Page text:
Essay on Sst1 Task 2

1231 Words May 19th, 2013 5 Pages
SST TASK 2: ARE CHILDREN TOO HASTILY BEING DIAGNOSED WITH ADD?

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Are children too hastily being diagnosed with ADD? Holly R. Lusby Western Governors University

SST TASK 2: ARE CHILDREN TOO HASTILY BEING DIAGNOSED WITH ADD? A1 Twenty years ago children being diagnosed with Attention Deficit Disorder was not as common as it is today. Are children too hastily diagnosed with ADD? Most children diagnosed are being treated and even medicated. Children should not be medicated unless the symptoms cause a significant strain on their life or ability to learn. Significant adverse

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side effects have been shown in children who are medicated for ADD, but the positive effects sometimes outway the side effects in true cases of ADD. Some
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of ADD are really just a result of lazy parenting. They are sometimes overwhelmed with an immature child and look for an easy solution. Teachers sometimes expect the children to sit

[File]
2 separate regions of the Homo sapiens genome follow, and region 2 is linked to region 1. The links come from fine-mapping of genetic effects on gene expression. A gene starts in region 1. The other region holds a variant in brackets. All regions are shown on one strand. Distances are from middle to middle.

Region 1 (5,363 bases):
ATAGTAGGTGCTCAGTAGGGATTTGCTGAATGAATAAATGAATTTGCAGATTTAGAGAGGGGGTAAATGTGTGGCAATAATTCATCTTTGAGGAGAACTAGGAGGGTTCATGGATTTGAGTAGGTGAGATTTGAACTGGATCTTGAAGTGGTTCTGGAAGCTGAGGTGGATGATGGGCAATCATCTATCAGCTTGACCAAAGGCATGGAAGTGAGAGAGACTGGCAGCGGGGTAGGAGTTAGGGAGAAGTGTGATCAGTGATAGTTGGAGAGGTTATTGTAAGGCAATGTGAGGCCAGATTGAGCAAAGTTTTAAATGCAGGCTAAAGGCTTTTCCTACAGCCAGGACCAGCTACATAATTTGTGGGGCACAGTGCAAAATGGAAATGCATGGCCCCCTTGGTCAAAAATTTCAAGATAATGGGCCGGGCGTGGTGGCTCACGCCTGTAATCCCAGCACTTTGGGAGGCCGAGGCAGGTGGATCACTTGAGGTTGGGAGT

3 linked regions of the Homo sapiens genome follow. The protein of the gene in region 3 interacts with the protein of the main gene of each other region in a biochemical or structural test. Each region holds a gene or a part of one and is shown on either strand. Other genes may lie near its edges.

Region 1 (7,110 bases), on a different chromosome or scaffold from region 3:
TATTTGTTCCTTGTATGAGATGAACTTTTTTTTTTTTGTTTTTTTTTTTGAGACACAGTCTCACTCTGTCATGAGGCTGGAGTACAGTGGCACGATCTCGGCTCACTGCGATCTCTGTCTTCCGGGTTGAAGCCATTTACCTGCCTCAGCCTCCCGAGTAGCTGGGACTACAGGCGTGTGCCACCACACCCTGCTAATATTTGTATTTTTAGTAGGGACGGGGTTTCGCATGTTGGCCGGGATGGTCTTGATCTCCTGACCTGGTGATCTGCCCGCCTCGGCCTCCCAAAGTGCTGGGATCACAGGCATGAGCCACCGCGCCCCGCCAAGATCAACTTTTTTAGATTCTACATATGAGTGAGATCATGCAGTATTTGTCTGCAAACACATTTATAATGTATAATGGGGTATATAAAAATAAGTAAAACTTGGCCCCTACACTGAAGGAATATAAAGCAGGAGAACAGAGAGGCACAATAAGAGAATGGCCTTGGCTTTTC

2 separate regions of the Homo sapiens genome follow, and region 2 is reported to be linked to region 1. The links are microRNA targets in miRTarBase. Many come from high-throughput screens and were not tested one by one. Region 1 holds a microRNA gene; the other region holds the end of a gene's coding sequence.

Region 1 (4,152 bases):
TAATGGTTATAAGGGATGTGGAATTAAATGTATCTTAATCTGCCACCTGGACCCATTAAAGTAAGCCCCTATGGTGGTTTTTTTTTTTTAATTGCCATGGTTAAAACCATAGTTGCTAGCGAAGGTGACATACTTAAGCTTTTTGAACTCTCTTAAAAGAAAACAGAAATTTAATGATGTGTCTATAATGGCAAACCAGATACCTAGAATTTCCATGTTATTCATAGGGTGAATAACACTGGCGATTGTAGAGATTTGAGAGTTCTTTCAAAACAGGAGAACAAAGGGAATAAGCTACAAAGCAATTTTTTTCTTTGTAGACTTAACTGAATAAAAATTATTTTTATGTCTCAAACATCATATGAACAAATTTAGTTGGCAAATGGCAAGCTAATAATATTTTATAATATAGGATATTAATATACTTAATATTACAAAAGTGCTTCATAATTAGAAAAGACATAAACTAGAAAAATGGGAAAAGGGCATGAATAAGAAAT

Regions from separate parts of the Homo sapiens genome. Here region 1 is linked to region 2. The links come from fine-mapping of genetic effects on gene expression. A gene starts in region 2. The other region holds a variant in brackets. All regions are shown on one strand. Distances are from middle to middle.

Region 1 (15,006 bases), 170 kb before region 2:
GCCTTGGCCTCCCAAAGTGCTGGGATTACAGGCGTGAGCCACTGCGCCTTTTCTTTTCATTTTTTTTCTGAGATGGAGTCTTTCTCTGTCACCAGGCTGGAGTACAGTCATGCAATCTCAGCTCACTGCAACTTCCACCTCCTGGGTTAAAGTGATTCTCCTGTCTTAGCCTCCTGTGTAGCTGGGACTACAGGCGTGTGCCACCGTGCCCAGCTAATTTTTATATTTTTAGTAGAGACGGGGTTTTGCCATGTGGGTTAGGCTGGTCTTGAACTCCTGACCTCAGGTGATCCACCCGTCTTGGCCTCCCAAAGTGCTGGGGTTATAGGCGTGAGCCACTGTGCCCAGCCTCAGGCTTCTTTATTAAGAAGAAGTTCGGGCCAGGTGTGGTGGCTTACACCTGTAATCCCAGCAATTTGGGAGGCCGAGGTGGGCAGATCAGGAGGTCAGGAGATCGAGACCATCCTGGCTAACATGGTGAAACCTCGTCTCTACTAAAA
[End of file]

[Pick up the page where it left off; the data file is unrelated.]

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and listen instead of actually teaching and engaging the child. The symptoms the teacher may give the doctor are just symptoms of boredom from lazy "teaching". Children have different ways of responding to authority. A parent or teacher may have to change discipline habits or teaching styles to reach the child, but it doesn't mean the child has ADD. A3 The scientific method is hard to apply in the social science field because many people find it hard to be objective and neutral in their observations, but is still an effective method of gathering data (Perry & Perry, 2009). The scientific method involves five steps and must be carried out by a trained observer. The scientist will start with a question and in an attempt to understand the question will make observations. When enough information has been gathered through literature and observation, the scientist can then make a prediction about the question. To see if the answer is correct, the scientist must put it to the test through experimentation or survey and then gather more information to analyze and draw a conclusion. The information gathered may either prove or reject the conclusion. The scientist can then relay the results and begin the method again to reaffirm the results or retest, changing variables (Perry &

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